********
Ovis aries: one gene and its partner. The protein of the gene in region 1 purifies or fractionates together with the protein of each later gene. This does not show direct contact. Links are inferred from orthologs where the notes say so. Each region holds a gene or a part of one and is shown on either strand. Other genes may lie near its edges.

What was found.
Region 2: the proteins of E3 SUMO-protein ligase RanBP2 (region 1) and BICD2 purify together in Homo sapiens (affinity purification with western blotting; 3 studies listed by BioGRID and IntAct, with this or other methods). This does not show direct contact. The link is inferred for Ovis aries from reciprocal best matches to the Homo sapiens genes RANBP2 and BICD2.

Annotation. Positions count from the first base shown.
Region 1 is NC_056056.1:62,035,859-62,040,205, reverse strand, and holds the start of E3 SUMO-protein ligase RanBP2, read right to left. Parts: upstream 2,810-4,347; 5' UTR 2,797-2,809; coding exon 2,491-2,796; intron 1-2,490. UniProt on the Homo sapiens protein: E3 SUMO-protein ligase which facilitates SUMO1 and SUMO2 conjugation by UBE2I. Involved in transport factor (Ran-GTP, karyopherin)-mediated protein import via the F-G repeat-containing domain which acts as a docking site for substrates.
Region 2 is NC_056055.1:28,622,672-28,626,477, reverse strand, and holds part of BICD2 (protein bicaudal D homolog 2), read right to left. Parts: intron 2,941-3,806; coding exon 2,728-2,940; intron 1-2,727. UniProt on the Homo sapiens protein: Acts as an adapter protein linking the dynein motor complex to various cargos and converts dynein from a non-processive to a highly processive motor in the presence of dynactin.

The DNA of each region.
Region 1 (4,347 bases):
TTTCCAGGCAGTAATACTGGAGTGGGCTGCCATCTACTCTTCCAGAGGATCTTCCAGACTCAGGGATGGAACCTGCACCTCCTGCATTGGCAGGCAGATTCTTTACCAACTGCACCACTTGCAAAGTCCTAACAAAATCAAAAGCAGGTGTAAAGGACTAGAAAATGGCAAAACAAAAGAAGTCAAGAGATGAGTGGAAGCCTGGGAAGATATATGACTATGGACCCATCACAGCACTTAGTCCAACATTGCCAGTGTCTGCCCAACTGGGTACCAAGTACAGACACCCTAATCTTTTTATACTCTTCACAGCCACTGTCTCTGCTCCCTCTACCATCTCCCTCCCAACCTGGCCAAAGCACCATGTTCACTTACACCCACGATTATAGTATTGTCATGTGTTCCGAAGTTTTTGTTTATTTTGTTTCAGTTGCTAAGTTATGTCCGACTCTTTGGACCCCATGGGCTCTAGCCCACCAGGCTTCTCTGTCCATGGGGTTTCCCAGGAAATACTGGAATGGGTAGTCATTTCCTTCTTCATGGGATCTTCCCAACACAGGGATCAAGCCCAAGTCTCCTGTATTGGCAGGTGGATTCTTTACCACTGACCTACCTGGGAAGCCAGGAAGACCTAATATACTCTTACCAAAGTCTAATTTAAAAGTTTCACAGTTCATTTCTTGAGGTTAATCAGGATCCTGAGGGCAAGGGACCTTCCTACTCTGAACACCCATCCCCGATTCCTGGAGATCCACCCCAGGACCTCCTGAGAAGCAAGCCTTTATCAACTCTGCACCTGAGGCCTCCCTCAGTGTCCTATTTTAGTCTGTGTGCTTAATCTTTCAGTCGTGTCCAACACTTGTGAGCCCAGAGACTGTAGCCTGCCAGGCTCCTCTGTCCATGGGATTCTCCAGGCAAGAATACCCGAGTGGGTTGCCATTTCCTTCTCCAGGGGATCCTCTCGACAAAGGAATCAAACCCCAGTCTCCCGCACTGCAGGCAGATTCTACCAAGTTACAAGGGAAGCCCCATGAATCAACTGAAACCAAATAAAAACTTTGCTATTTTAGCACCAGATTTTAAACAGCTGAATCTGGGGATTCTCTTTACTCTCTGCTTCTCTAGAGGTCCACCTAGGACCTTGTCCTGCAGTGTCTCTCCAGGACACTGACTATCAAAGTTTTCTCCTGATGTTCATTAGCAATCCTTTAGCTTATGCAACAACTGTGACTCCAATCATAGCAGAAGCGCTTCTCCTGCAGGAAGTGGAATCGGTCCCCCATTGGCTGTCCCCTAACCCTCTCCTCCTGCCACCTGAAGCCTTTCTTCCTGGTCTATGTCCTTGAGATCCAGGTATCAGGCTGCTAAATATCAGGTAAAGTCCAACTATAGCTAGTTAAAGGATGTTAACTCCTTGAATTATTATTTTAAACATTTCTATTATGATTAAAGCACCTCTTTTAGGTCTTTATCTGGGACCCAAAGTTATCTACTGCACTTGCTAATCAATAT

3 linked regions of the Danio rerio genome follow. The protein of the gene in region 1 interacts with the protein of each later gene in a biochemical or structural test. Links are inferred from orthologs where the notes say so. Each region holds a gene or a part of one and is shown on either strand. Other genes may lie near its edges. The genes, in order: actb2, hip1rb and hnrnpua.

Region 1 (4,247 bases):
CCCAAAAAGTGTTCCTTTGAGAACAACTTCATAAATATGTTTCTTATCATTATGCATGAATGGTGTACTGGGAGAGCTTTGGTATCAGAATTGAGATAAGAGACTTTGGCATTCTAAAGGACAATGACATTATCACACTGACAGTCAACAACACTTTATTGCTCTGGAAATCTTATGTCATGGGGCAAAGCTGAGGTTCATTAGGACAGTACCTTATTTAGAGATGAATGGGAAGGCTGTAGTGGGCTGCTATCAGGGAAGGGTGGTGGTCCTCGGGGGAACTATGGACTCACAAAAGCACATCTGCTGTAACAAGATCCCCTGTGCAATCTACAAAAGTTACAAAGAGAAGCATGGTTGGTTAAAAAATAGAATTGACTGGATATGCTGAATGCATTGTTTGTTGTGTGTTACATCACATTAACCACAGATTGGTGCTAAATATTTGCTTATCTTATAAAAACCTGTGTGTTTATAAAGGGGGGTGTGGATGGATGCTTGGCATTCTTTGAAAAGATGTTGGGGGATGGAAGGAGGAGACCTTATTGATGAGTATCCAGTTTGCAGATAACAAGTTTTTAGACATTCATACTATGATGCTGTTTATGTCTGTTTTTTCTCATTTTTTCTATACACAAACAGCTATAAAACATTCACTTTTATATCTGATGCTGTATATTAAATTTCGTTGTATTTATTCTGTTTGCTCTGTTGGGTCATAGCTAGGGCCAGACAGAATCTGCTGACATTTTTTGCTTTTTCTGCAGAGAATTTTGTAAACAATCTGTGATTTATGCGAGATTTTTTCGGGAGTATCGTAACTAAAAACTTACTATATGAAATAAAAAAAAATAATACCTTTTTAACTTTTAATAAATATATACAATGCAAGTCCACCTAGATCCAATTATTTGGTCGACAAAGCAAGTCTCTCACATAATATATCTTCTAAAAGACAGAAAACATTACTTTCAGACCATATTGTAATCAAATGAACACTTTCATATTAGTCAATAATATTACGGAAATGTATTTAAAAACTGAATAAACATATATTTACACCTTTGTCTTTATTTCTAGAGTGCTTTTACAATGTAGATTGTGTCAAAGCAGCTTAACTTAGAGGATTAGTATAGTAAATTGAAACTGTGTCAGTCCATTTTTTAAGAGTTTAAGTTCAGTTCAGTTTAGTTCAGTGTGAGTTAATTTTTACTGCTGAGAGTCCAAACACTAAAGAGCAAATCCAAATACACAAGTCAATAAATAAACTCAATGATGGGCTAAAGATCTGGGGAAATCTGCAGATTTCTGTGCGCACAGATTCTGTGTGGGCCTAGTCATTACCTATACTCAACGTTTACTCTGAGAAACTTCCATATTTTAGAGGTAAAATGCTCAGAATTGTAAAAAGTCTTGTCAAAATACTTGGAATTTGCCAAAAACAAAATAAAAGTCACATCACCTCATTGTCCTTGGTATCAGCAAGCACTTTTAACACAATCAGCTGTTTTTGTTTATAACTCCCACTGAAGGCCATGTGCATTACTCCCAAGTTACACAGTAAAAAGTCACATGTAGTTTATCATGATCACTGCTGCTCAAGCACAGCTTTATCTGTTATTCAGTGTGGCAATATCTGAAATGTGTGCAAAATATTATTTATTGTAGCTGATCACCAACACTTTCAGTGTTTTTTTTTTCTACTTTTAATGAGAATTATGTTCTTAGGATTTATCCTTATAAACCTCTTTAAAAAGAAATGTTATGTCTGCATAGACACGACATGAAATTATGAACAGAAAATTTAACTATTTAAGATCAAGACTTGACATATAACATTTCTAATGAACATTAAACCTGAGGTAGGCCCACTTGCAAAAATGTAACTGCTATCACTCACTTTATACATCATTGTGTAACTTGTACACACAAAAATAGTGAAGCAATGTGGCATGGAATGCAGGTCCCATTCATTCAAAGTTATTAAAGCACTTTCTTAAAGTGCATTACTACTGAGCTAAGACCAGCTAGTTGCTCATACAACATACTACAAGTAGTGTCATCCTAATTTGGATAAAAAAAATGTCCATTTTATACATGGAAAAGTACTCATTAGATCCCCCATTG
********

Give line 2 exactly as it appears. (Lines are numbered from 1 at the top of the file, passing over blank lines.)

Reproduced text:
What was found.